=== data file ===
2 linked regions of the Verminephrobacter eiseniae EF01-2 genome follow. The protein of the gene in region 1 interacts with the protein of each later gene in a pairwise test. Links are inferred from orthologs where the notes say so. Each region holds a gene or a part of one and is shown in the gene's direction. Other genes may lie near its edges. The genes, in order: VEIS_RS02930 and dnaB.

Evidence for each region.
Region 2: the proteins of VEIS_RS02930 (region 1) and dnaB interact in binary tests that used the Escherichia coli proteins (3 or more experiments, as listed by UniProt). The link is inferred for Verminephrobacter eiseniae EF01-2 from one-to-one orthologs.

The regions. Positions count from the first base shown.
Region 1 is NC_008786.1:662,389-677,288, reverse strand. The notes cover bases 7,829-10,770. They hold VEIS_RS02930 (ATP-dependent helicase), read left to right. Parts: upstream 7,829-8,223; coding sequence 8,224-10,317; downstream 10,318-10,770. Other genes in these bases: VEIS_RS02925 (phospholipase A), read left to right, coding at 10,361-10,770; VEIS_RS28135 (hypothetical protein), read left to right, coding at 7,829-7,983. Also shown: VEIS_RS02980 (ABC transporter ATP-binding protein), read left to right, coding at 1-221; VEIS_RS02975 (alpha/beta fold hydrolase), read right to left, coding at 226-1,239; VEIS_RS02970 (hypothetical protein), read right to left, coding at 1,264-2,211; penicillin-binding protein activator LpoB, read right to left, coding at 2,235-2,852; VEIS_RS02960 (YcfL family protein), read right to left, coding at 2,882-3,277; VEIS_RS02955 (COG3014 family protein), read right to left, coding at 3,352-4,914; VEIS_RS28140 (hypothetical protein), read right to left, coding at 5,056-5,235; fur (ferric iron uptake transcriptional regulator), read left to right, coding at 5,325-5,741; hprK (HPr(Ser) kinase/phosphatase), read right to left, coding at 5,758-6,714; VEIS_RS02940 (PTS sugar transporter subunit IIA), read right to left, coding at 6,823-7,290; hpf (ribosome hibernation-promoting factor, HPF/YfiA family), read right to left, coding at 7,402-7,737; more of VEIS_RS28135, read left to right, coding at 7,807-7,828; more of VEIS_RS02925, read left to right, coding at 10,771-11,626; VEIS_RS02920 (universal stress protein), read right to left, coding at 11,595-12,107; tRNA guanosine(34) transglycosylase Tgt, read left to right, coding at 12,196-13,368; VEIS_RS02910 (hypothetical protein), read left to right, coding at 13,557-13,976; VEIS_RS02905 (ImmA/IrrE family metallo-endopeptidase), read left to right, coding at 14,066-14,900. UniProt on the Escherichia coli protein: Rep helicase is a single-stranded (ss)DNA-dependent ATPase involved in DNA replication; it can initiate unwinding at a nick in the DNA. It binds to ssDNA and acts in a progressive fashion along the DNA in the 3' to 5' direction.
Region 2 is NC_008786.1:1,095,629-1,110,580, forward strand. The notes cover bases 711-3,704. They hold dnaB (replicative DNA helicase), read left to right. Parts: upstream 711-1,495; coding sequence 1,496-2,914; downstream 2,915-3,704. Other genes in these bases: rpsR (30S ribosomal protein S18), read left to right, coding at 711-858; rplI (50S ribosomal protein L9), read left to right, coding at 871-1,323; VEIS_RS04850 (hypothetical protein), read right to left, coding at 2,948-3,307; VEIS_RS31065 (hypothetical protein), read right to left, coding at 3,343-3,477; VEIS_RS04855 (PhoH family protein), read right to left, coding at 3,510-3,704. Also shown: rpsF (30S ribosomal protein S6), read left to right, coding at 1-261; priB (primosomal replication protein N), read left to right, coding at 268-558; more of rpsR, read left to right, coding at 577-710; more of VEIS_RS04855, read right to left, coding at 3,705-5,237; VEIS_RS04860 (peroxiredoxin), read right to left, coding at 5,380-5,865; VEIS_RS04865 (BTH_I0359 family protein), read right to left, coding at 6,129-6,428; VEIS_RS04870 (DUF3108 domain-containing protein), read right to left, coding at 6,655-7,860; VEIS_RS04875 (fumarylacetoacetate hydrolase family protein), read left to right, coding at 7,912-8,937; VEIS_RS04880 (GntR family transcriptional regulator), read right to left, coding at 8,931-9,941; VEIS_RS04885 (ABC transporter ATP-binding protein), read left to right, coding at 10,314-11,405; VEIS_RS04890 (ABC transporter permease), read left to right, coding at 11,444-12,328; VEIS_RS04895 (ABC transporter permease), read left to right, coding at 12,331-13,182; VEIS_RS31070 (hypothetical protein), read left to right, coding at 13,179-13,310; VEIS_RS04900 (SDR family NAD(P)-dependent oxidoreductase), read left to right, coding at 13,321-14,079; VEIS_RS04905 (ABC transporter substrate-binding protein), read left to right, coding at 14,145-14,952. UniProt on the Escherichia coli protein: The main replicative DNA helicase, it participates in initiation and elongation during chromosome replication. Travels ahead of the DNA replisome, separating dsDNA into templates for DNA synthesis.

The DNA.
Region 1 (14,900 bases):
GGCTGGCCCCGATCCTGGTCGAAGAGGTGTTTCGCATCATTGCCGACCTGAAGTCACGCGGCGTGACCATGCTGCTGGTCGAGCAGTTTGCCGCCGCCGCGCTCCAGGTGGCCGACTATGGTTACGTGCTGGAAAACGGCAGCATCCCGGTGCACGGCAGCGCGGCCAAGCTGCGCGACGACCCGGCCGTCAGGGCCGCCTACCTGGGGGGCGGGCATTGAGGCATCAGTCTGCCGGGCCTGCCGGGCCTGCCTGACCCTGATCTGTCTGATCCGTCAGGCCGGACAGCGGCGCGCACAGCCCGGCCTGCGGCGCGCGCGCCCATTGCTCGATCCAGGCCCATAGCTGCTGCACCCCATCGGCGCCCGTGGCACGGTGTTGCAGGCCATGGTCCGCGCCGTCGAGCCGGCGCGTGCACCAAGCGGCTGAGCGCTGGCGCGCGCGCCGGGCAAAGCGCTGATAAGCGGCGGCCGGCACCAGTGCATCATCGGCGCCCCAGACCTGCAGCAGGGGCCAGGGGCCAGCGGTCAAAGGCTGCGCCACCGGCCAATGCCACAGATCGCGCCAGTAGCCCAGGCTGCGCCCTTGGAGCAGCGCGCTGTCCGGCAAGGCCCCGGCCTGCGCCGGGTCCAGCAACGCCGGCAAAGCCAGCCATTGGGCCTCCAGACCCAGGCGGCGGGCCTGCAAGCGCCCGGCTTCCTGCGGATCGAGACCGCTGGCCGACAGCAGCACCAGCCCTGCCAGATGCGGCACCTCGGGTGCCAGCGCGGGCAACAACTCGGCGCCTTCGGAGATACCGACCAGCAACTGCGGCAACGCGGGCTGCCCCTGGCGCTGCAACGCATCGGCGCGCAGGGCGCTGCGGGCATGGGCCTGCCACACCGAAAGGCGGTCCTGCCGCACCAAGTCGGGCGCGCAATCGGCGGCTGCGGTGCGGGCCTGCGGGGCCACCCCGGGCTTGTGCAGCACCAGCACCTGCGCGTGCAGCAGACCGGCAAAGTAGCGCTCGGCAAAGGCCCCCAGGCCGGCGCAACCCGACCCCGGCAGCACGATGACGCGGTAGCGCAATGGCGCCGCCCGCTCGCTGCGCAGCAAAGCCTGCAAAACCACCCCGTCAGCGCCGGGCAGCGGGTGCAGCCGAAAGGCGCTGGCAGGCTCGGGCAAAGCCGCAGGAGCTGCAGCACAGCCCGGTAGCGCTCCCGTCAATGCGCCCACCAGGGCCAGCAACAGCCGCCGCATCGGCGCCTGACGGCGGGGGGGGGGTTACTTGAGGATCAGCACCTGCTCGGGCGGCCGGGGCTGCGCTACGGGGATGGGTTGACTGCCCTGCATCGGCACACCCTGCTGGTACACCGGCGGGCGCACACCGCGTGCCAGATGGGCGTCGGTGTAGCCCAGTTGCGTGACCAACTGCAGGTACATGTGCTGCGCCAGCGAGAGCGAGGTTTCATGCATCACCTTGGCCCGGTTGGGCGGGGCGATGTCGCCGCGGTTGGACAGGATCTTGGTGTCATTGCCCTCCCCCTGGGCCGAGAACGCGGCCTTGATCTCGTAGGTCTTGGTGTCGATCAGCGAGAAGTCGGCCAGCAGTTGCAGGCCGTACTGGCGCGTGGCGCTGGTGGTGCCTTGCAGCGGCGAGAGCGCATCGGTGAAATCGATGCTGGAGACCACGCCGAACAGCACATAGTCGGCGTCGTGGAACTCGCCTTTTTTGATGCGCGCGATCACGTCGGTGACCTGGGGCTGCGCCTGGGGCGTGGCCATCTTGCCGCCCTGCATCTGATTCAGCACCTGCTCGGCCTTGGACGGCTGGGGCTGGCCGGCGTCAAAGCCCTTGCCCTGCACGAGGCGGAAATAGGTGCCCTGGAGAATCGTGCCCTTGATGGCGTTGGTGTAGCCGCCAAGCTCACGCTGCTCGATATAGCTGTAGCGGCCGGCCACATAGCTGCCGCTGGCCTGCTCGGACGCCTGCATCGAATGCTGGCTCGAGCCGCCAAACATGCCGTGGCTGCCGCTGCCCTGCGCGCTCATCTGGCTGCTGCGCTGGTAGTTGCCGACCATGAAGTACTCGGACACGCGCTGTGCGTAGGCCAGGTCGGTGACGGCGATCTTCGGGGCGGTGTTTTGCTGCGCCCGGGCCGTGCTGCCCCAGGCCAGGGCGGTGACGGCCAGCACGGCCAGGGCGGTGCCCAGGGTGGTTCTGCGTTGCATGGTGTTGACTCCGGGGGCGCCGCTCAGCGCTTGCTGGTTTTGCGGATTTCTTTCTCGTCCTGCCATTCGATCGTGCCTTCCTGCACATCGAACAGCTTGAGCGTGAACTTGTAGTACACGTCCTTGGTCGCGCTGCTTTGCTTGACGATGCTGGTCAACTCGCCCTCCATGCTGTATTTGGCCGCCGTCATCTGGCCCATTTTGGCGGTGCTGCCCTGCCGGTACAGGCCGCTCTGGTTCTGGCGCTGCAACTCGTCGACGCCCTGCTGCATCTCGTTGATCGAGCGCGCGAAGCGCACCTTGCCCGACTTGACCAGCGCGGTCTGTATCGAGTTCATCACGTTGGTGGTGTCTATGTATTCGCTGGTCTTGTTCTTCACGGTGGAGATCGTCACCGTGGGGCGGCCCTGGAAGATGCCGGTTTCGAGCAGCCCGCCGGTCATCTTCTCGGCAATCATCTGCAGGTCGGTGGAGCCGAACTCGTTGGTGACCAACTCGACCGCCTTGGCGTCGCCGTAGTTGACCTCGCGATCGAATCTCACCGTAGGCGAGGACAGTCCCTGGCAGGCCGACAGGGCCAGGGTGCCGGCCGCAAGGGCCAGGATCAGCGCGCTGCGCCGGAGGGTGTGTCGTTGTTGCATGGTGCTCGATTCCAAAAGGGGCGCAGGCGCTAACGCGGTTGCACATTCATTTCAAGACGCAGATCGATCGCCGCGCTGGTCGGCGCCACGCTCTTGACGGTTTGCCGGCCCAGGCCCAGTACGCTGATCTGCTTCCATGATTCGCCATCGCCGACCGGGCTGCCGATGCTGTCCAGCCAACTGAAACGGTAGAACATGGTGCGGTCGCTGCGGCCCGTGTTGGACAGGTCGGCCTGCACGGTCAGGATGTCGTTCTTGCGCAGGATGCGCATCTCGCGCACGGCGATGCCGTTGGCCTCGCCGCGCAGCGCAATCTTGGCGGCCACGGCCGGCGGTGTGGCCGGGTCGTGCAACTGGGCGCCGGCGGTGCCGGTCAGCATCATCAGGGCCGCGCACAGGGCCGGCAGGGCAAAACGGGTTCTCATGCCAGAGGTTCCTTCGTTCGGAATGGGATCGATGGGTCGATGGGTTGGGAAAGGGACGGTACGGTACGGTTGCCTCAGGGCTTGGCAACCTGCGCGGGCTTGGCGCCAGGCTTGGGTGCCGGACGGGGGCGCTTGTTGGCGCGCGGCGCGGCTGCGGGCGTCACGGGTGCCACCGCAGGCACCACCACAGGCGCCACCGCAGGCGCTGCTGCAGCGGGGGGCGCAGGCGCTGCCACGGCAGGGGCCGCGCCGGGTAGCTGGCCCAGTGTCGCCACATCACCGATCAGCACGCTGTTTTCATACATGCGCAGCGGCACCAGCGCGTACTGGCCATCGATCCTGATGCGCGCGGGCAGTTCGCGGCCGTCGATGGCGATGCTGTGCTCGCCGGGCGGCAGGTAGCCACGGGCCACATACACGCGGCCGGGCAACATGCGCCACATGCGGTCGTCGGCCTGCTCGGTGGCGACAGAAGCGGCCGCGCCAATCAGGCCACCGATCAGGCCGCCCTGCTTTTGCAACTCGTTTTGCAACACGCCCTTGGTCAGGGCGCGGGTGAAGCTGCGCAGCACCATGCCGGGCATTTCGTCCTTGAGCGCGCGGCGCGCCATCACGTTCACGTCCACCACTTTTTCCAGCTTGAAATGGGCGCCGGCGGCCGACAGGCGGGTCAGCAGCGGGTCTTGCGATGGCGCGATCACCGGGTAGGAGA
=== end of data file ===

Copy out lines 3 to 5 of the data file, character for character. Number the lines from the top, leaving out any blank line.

Region 2: the proteins of VEIS_RS02930 (region 1) and dnaB interact in binary tests that used the Escherichia coli proteins (3 or more experiments, as listed by UniProt). The link is inferred for Verminephrobacter eiseniae EF01-2 from one-to-one orthologs.

The regions. Positions count from the first base shown.
Region 1 is NC_008786.1:662,389-677,288, reverse strand. The notes cover bases 7,829-10,770. They hold VEIS_RS02930 (ATP-dependent helicase), read left to right. Parts: upstream 7,829-8,223; coding sequence 8,224-10,317; downstream 10,318-10,770. Other genes in these bases: VEIS_RS02925 (phospholipase A), read left to right, coding at 10,361-10,770; VEIS_RS28135 (hypothetical protein), read left to right, coding at 7,829-7,983. Also shown: VEIS_RS02980 (ABC transporter ATP-binding protein), read left to right, coding at 1-221; VEIS_RS02975 (alpha/beta fold hydrolase), read right to left, coding at 226-1,239; VEIS_RS02970 (hypothetical protein), read right to left, coding at 1,264-2,211; penicillin-binding protein activator LpoB, read right to left, coding at 2,235-2,852; VEIS_RS02960 (YcfL family protein), read right to left, coding at 2,882-3,277; VEIS_RS02955 (COG3014 family protein), read right to left, coding at 3,352-4,914; VEIS_RS28140 (hypothetical protein), read right to left, coding at 5,056-5,235; fur (ferric iron uptake transcriptional regulator), read left to right, coding at 5,325-5,741; hprK (HPr(Ser) kinase/phosphatase), read right to left, coding at 5,758-6,714; VEIS_RS02940 (PTS sugar transporter subunit IIA), read right to left, coding at 6,823-7,290; hpf (ribosome hibernation-promoting factor, HPF/YfiA family), read right to left, coding at 7,402-7,737; more of VEIS_RS28135, read left to right, coding at 7,807-7,828; more of VEIS_RS02925, read left to right, coding at 10,771-11,626; VEIS_RS02920 (universal stress protein), read right to left, coding at 11,595-12,107; tRNA guanosine(34) transglycosylase Tgt, read left to right, coding at 12,196-13,368; VEIS_RS02910 (hypothetical protein), read left to right, coding at 13,557-13,976; VEIS_RS02905 (ImmA/IrrE family metallo-endopeptidase), read left to right, coding at 14,066-14,900. UniProt on the Escherichia coli protein: Rep helicase is a single-stranded (ss)DNA-dependent ATPase involved in DNA replication; it can initiate unwinding at a nick in the DNA. It binds to ssDNA and acts in a progressive fashion along the DNA in the 3' to 5' direction.